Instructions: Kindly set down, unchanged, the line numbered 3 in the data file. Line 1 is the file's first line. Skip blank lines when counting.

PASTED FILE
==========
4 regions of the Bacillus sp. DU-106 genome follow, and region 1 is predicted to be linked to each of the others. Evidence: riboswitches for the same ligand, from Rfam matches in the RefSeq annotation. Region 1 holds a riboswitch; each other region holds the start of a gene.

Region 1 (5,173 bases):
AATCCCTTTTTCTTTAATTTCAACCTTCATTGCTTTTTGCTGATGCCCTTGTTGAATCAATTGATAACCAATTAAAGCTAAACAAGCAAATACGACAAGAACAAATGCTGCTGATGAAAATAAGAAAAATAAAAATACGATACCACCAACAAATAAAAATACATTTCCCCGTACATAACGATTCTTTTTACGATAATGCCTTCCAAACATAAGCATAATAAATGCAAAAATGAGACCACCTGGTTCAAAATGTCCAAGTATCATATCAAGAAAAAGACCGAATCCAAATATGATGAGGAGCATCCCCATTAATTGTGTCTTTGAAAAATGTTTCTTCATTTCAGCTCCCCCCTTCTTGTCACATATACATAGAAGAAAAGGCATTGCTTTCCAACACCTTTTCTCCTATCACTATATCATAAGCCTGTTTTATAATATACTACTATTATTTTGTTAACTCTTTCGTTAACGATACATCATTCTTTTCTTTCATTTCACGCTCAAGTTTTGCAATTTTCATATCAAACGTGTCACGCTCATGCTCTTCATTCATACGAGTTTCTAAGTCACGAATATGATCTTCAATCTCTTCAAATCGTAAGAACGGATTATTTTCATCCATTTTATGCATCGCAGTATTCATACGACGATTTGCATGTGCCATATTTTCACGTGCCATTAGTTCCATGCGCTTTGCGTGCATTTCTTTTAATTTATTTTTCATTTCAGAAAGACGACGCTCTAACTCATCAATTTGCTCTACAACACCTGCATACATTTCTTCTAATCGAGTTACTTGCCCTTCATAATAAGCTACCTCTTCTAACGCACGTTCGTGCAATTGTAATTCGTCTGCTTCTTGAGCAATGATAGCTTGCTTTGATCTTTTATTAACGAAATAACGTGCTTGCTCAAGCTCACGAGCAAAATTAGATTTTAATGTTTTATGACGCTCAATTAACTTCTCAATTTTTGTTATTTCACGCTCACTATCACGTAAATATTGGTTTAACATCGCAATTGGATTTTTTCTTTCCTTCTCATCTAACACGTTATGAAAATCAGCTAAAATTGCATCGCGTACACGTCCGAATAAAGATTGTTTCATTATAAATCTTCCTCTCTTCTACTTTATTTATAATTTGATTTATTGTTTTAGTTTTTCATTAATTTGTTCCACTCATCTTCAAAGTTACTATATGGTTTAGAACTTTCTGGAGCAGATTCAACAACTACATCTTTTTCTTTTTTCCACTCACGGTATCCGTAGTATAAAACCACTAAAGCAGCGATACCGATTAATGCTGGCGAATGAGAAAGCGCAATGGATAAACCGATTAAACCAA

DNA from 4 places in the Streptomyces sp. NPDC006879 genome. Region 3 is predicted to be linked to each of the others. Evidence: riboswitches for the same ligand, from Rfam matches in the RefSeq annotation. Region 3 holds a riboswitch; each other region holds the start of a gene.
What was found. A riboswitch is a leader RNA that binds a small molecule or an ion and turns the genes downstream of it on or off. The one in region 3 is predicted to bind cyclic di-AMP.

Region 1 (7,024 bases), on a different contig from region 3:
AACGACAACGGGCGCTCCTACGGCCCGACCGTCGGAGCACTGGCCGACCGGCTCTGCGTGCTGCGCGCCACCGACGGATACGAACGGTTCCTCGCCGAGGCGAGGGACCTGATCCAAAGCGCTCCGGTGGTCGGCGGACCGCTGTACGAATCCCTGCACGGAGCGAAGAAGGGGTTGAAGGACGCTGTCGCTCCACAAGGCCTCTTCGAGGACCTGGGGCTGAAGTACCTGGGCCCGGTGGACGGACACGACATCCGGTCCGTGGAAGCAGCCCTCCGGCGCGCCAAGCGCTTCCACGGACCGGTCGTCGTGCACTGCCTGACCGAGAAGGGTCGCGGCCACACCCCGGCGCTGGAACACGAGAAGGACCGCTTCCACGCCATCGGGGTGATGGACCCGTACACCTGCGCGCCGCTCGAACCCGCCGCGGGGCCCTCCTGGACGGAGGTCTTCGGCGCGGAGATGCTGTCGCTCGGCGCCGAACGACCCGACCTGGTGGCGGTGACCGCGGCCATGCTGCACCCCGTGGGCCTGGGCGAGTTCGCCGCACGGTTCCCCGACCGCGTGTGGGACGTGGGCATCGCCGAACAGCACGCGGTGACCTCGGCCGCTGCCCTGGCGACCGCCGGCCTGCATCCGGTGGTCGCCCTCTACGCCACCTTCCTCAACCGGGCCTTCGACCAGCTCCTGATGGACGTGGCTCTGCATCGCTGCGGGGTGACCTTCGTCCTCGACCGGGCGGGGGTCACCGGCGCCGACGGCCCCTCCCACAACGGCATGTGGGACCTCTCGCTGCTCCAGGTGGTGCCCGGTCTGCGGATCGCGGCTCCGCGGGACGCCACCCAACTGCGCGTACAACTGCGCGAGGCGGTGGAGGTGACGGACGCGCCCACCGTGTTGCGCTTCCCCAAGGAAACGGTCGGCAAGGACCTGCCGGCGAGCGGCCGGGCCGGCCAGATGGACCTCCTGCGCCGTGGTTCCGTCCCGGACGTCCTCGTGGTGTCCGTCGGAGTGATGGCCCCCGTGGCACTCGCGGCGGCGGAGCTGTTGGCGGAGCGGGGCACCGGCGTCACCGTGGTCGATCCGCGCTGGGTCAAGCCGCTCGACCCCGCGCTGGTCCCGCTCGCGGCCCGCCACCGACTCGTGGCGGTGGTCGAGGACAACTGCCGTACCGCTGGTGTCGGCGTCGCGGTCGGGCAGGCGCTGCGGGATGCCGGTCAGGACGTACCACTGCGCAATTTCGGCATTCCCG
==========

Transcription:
AATCCCTTTTTCTTTAATTTCAACCTTCATTGCTTTTTGCTGATGCCCTTGTTGAATCAATTGATAACCAATTAAAGCTAAACAAGCAAATACGACAAGAACAAATGCTGCTGATGAAAATAAGAAAAATAAAAATACGATACCACCAACAAATAAAAATACATTTCCCCGTACATAACGATTCTTTTTACGATAATGCCTTCCAAACATAAGCATAATAAATGCAAAAATGAGACCACCTGGTTCAAAATGTCCAAGTATCATATCAAGAAAAAGACCGAATCCAAATATGATGAGGAGCATCCCCATTAATTGTGTCTTTGAAAAATGTTTCTTCATTTCAGCTCCCCCCTTCTTGTCACATATACATAGAAGAAAAGGCATTGCTTTCCAACACCTTTTCTCCTATCACTATATCATAAGCCTGTTTTATAATATACTACTATTATTTTGTTAACTCTTTCGTTAACGATACATCATTCTTTTCTTTCATTTCACGCTCAAGTTTTGCAATTTTCATATCAAACGTGTCACGCTCATGCTCTTCATTCATACGAGTTTCTAAGTCACGAATATGATCTTCAATCTCTTCAAATCGTAAGAACGGATTATTTTCATCCATTTTATGCATCGCAGTATTCATACGACGATTTGCATGTGCCATATTTTCACGTGCCATTAGTTCCATGCGCTTTGCGTGCATTTCTTTTAATTTATTTTTCATTTCAGAAAGACGACGCTCTAACTCATCAATTTGCTCTACAACACCTGCATACATTTCTTCTAATCGAGTTACTTGCCCTTCATAATAAGCTACCTCTTCTAACGCACGTTCGTGCAATTGTAATTCGTCTGCTTCTTGAGCAATGATAGCTTGCTTTGATCTTTTATTAACGAAATAACGTGCTTGCTCAAGCTCACGAGCAAAATTAGATTTTAATGTTTTATGACGCTCAATTAACTTCTCAATTTTTGTTATTTCACGCTCACTATCACGTAAATATTGGTTTAACATCGCAATTGGATTTTTTCTTTCCTTCTCATCTAACACGTTATGAAAATCAGCTAAAATTGCATCGCGTACACGTCCGAATAAAGATTGTTTCATTATAAATCTTCCTCTCTTCTACTTTATTTATAATTTGATTTATTGTTTTAGTTTTTCATTAATTTGTTCCACTCATCTTCAAAGTTACTATATGGTTTAGAACTTTCTGGAGCAGATTCAACAACTACATCTTTTTCTTTTTTCCACTCACGGTATCCGTAGTATAAAACCACTAAAGCAGCGATACCGATTAATGCTGGCGAATGAGAAAGCGCAATGGATAAACCGATTAAACCAA